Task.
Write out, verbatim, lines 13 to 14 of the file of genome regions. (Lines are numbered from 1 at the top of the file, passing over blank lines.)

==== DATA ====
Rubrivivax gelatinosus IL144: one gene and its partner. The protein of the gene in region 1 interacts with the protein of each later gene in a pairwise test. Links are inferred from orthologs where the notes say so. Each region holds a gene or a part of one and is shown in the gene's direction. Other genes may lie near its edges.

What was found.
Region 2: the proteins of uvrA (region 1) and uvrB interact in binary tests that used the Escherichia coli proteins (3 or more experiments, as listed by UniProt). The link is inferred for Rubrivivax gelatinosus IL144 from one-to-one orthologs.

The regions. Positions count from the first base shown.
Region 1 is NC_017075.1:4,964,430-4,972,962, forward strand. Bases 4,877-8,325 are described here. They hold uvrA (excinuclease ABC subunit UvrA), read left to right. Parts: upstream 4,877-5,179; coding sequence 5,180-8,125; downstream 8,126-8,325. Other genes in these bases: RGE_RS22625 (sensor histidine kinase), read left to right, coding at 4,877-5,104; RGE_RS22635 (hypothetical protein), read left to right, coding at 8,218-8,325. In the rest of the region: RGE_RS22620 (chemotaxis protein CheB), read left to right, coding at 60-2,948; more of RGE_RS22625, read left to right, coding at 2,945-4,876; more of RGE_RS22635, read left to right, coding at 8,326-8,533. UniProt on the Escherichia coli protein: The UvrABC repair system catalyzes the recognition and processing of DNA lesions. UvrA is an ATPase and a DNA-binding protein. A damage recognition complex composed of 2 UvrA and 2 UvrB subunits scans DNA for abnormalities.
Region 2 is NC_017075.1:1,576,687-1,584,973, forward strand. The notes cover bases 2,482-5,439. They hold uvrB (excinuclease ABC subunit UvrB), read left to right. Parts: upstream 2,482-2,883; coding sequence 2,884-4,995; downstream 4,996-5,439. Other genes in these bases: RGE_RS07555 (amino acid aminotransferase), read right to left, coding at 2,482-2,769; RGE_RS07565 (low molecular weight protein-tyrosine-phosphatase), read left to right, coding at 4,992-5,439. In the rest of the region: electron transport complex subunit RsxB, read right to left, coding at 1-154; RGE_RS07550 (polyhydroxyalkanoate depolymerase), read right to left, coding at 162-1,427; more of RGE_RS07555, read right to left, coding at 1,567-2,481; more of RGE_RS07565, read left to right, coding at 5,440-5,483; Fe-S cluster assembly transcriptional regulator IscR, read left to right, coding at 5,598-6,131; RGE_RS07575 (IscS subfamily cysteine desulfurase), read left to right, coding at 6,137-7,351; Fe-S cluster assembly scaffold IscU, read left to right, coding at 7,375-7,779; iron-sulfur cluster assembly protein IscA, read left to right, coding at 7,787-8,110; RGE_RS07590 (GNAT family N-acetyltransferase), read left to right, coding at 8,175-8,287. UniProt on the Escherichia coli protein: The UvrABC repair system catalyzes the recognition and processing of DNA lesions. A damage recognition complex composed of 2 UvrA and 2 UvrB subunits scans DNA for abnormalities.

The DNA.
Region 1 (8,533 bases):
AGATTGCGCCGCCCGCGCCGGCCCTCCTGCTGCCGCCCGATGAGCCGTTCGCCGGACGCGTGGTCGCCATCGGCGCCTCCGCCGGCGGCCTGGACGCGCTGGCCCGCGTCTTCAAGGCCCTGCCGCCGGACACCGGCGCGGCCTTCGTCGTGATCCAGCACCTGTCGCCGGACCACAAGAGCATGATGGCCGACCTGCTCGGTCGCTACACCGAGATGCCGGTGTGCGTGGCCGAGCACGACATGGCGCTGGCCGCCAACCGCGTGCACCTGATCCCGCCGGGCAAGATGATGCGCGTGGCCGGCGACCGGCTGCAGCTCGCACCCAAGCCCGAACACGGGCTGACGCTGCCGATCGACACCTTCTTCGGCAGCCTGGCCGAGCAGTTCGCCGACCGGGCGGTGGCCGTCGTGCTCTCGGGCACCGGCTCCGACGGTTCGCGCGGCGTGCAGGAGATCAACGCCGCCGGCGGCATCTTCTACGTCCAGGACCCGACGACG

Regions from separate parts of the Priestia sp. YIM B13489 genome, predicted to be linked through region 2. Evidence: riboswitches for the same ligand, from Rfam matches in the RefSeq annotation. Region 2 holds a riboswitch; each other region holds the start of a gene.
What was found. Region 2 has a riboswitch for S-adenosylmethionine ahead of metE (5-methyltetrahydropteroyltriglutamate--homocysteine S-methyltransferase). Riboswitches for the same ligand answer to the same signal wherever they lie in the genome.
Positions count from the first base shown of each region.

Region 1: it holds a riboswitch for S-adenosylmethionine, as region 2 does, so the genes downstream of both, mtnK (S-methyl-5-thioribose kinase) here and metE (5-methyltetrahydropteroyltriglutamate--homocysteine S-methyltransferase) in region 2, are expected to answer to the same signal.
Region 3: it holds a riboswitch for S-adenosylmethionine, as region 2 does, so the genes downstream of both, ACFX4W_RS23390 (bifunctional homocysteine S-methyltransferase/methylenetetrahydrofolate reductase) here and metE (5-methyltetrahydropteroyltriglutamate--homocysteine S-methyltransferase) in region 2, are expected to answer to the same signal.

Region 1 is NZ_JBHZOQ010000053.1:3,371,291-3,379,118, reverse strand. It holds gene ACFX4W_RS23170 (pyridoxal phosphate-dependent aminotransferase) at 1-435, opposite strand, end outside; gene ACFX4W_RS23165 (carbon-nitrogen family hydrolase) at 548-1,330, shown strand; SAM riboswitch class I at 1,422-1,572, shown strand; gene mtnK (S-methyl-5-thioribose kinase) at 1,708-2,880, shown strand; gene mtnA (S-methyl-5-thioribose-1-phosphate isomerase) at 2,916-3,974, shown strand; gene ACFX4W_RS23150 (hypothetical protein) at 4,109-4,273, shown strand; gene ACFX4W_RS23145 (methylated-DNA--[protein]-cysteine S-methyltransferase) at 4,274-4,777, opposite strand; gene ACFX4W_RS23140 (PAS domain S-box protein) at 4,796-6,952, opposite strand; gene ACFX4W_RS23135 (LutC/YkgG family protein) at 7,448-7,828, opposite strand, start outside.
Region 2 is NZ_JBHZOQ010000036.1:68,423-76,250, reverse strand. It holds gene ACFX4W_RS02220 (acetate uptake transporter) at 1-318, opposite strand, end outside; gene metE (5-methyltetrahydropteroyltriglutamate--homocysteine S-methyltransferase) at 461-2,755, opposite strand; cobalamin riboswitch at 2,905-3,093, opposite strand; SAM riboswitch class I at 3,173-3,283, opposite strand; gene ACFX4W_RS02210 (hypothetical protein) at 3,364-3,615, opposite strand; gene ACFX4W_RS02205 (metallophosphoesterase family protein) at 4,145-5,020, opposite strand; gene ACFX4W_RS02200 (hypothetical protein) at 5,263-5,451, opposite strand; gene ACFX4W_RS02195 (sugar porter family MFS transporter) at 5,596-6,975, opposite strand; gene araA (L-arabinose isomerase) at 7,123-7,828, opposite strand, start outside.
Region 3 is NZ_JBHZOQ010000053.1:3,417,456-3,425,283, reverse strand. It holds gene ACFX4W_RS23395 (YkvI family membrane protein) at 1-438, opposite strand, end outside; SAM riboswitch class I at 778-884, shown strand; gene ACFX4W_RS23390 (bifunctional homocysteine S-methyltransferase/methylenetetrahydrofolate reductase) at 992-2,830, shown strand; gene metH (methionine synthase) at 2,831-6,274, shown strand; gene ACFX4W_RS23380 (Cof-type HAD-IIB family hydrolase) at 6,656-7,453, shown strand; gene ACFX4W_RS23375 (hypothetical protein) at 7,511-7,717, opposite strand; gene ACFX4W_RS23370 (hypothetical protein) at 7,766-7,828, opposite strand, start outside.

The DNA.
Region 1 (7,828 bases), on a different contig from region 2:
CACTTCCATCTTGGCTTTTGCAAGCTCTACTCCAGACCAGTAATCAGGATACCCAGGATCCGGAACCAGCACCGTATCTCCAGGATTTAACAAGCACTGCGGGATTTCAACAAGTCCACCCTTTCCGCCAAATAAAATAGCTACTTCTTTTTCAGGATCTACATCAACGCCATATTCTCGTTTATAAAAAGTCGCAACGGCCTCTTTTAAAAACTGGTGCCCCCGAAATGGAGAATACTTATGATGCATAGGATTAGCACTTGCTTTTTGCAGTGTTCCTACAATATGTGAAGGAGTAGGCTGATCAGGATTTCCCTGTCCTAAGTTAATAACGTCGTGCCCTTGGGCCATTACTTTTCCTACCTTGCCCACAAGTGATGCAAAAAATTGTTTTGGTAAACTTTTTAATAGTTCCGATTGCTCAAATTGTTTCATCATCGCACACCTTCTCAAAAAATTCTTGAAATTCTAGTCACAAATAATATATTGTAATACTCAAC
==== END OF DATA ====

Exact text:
Region 1: it holds a riboswitch for S-adenosylmethionine, as region 2 does, so the genes downstream of both, mtnK (S-methyl-5-thioribose kinase) here and metE (5-methyltetrahydropteroyltriglutamate--homocysteine S-methyltransferase) in region 2, are expected to answer to the same signal.
Region 3: it holds a riboswitch for S-adenosylmethionine, as region 2 does, so the genes downstream of both, ACFX4W_RS23390 (bifunctional homocysteine S-methyltransferase/methylenetetrahydrofolate reductase) here and metE (5-methyltetrahydropteroyltriglutamate--homocysteine S-methyltransferase) in region 2, are expected to answer to the same signal.